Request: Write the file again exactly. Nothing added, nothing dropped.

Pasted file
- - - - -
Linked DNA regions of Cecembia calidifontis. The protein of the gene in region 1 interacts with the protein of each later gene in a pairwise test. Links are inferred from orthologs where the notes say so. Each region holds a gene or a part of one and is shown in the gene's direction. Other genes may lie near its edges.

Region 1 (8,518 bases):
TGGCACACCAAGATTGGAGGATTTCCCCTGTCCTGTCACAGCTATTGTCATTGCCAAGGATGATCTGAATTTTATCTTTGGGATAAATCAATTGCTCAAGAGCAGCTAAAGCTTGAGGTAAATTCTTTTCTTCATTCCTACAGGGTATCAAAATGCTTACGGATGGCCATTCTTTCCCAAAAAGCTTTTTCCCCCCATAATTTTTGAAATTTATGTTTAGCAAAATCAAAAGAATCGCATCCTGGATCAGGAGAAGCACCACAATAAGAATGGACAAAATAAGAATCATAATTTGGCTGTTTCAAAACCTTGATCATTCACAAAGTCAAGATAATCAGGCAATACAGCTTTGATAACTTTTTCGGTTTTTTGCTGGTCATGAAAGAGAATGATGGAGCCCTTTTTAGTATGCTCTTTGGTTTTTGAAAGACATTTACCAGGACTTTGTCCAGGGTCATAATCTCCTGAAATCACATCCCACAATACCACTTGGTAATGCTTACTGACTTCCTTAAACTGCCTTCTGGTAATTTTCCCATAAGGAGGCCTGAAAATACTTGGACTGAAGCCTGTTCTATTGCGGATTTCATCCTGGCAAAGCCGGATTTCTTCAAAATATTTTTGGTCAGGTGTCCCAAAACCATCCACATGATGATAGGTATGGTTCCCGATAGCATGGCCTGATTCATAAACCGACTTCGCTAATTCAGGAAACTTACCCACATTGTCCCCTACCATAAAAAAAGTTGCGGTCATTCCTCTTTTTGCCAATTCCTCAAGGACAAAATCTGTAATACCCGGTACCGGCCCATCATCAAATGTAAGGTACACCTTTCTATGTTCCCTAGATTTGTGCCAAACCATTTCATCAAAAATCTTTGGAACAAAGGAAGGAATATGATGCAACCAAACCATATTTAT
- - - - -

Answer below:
Linked DNA regions of Cecembia calidifontis. The protein of the gene in region 1 interacts with the protein of each later gene in a pairwise test. Links are inferred from orthologs where the notes say so. Each region holds a gene or a part of one and is shown in the gene's direction. Other genes may lie near its edges.

Region 1 (8,518 bases):
TGGCACACCAAGATTGGAGGATTTCCCCTGTCCTGTCACAGCTATTGTCATTGCCAAGGATGATCTGAATTTTATCTTTGGGATAAATCAATTGCTCAAGAGCAGCTAAAGCTTGAGGTAAATTCTTTTCTTCATTCCTACAGGGTATCAAAATGCTTACGGATGGCCATTCTTTCCCAAAAAGCTTTTTCCCCCCATAATTTTTGAAATTTATGTTTAGCAAAATCAAAAGAATCGCATCCTGGATCAGGAGAAGCACCACAATAAGAATGGACAAAATAAGAATCATAATTTGGCTGTTTCAAAACCTTGATCATTCACAAAGTCAAGATAATCAGGCAATACAGCTTTGATAACTTTTTCGGTTTTTTGCTGGTCATGAAAGAGAATGATGGAGCCCTTTTTAGTATGCTCTTTGGTTTTTGAAAGACATTTACCAGGACTTTGTCCAGGGTCATAATCTCCTGAAATCACATCCCACAATACCACTTGGTAATGCTTACTGACTTCCTTAAACTGCCTTCTGGTAATTTTCCCATAAGGAGGCCTGAAAATACTTGGACTGAAGCCTGTTCTATTGCGGATTTCATCCTGGCAAAGCCGGATTTCTTCAAAATATTTTTGGTCAGGTGTCCCAAAACCATCCACATGATGATAGGTATGGTTCCCGATAGCATGGCCTGATTCATAAACCGACTTCGCTAATTCAGGAAACTTACCCACATTGTCCCCTACCATAAAAAAAGTTGCGGTCATTCCTCTTTTTGCCAATTCCTCAAGGACAAAATCTGTAATACCCGGTACCGGCCCATCATCAAATGTAAGGTACACCTTTCTATGTTCCCTAGATTTGTGCCAAACCATTTCATCAAAAATCTTTGGAACAAAGGAAGGAATATGATGCAACCAAACCATATTTAT